When I was a schoolboy and French lessons were devoted to designing 750 specials with a copy of the Club’s regs close at hand, and the only serious point of difference between a like-minded pal and I was who was going to be World Champion first, then the small ads in Motor Sport opened a world of possibilities. Those were the days when suppliers of bodies and components were part of the mainstream of activity: Falcon, Speedex, Aquaplane, Derrington, Cambridge, Ashley, Heron, Microplas, Rochdale, Dante, hosts of small companies offered bodies, alloy heads, front axle conversions, manifolds and woodrimmed steering wheels.
Colin Chapman may have been the hero of the little group of wastrels to which I belonged but we knew that building a Lotus was light years away. These other firms, however, peddled more accessible dreams since the cars were based on Austin Sevens or Ford Tens and not only could these be bought for a tenner but most of us had held £10 in our hands and so knew that our dreams had a solid basis whereas the cost of a Lotus, for the forseeable future at any rate, was the stuff of fantasy.
Between Lotus and these more immediately accessible companies was another, Buckler. Derek Buckler offered a range of good quality spaceframes and every possible component to make a Ford Ten into a sporting car. The late ’50s, the time of which I write, was a time of an extraordinary growth in what we would now call the “kit car” market, and much of the credit for pioneering the trend belongs to Derek Buckler – I certainly cannot think of anyone who offered a kit car before him.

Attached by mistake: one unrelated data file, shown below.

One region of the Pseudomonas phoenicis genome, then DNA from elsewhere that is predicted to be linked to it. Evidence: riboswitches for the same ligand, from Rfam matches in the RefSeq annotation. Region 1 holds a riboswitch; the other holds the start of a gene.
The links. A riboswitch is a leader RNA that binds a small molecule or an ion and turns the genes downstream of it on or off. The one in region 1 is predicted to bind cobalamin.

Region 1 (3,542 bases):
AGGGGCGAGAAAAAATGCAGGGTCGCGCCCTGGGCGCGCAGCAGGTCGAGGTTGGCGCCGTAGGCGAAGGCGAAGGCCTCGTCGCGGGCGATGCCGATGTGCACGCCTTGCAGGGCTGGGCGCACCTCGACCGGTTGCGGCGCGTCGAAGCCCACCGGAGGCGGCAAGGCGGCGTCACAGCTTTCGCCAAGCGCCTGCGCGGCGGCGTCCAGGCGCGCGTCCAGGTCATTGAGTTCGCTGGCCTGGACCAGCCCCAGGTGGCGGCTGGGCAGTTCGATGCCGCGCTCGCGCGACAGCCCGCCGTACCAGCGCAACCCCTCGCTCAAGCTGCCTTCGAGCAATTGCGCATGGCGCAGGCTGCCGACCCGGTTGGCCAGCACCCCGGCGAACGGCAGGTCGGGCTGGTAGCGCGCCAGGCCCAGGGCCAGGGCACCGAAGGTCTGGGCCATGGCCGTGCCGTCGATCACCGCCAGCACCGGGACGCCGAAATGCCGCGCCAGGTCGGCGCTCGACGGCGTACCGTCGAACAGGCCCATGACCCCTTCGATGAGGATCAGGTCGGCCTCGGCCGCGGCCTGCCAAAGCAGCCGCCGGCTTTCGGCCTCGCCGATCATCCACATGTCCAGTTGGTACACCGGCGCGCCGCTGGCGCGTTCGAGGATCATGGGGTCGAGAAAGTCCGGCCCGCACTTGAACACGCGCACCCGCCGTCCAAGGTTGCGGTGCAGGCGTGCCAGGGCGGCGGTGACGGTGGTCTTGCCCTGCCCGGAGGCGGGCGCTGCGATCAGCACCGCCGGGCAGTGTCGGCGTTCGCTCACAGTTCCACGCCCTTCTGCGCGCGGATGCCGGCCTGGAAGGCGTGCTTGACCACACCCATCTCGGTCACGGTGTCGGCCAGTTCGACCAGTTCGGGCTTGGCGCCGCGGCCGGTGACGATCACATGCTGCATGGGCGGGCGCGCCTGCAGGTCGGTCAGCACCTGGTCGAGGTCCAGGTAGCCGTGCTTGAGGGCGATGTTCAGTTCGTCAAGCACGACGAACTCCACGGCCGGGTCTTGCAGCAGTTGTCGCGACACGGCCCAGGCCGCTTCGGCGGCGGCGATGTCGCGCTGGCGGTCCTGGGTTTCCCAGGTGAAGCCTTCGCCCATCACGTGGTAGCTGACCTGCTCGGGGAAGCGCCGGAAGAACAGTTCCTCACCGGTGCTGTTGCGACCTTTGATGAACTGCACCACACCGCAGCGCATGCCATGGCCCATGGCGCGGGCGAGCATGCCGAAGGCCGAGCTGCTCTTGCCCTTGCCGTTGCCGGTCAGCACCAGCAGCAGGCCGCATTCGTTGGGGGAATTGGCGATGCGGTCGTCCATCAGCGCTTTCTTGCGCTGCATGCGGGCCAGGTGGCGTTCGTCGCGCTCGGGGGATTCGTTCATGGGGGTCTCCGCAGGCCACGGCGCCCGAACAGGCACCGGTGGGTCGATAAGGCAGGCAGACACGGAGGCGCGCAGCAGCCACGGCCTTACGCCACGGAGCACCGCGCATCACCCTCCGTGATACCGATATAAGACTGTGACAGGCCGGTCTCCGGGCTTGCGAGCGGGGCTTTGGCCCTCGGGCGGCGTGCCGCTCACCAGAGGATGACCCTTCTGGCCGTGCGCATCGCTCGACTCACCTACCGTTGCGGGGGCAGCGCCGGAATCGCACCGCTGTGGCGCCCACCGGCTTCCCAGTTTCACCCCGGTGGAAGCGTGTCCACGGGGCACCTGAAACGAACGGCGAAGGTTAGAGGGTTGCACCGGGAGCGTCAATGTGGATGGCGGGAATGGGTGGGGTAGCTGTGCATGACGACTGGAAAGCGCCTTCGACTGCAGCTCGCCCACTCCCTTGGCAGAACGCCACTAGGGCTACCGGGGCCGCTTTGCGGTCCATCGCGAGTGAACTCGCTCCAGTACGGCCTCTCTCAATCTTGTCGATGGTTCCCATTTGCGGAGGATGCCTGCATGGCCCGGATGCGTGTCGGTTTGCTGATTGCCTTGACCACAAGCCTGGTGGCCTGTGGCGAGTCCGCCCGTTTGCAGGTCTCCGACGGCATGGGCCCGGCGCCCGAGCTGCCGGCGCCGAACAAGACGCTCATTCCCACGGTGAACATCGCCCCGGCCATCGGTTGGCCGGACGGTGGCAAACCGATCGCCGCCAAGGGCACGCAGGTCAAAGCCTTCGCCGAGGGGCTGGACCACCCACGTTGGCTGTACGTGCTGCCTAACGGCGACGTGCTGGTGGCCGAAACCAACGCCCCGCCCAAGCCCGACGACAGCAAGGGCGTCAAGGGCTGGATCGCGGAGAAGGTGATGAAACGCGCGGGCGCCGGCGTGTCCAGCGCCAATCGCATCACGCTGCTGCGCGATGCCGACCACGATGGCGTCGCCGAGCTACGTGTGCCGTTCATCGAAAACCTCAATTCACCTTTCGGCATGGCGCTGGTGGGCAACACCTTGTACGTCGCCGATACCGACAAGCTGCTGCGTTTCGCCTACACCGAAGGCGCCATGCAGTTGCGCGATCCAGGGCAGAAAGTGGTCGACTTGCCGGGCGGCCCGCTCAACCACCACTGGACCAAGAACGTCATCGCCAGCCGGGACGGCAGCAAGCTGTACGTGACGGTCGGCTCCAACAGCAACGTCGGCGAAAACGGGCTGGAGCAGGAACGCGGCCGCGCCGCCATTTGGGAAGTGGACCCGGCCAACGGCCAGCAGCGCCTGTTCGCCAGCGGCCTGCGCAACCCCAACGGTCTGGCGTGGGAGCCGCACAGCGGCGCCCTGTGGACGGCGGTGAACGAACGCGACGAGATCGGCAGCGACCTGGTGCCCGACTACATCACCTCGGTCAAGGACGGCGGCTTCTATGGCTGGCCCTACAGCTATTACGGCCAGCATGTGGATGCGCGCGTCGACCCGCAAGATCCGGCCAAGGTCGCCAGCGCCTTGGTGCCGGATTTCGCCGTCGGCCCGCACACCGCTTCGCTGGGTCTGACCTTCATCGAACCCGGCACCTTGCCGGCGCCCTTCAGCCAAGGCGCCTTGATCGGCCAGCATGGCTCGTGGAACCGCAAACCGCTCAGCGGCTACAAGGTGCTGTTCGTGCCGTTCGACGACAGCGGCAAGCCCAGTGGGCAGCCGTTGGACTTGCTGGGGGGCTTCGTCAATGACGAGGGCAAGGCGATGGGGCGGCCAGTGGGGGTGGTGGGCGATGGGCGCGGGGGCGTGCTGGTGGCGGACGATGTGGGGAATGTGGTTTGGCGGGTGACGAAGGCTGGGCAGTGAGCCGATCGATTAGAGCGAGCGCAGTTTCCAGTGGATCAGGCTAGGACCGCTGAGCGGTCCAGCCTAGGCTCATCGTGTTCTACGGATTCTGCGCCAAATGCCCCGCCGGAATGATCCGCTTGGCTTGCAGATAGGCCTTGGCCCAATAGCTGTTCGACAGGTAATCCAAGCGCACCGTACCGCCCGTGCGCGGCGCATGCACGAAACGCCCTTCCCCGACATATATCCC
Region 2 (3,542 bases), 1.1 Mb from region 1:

By the end of the ’50s, however, Buckler Cars was in decline. As we will see, there were a number of fundamental reasons for this, but the obvious one was that the market became saturated as more and more hopefuls marketed their products, most of them pretty short-lived.
The unique position which Buckler Cars had occupied for so long was swamped by the newcomers, many of whom undercut the pioneer in price though, as many customers found out the hard way, they were frequently cheaper but not Jess expensive. On the other hand, the products of firms such as Elva and Lotus, both of which had begun by supplying components to special builders, were clearly superior for serious competition work.
Derek Buckler’s motivation was neither commerce nor ultimate competition success. He was a man with a particular vision. I like to think that had he known of the schoolboy dreams of our little circle, even though they centred around winning the F750 Championship, he would have been pleased for, in a sense, Derek’s pioneering work had made such dreams an outside possibility.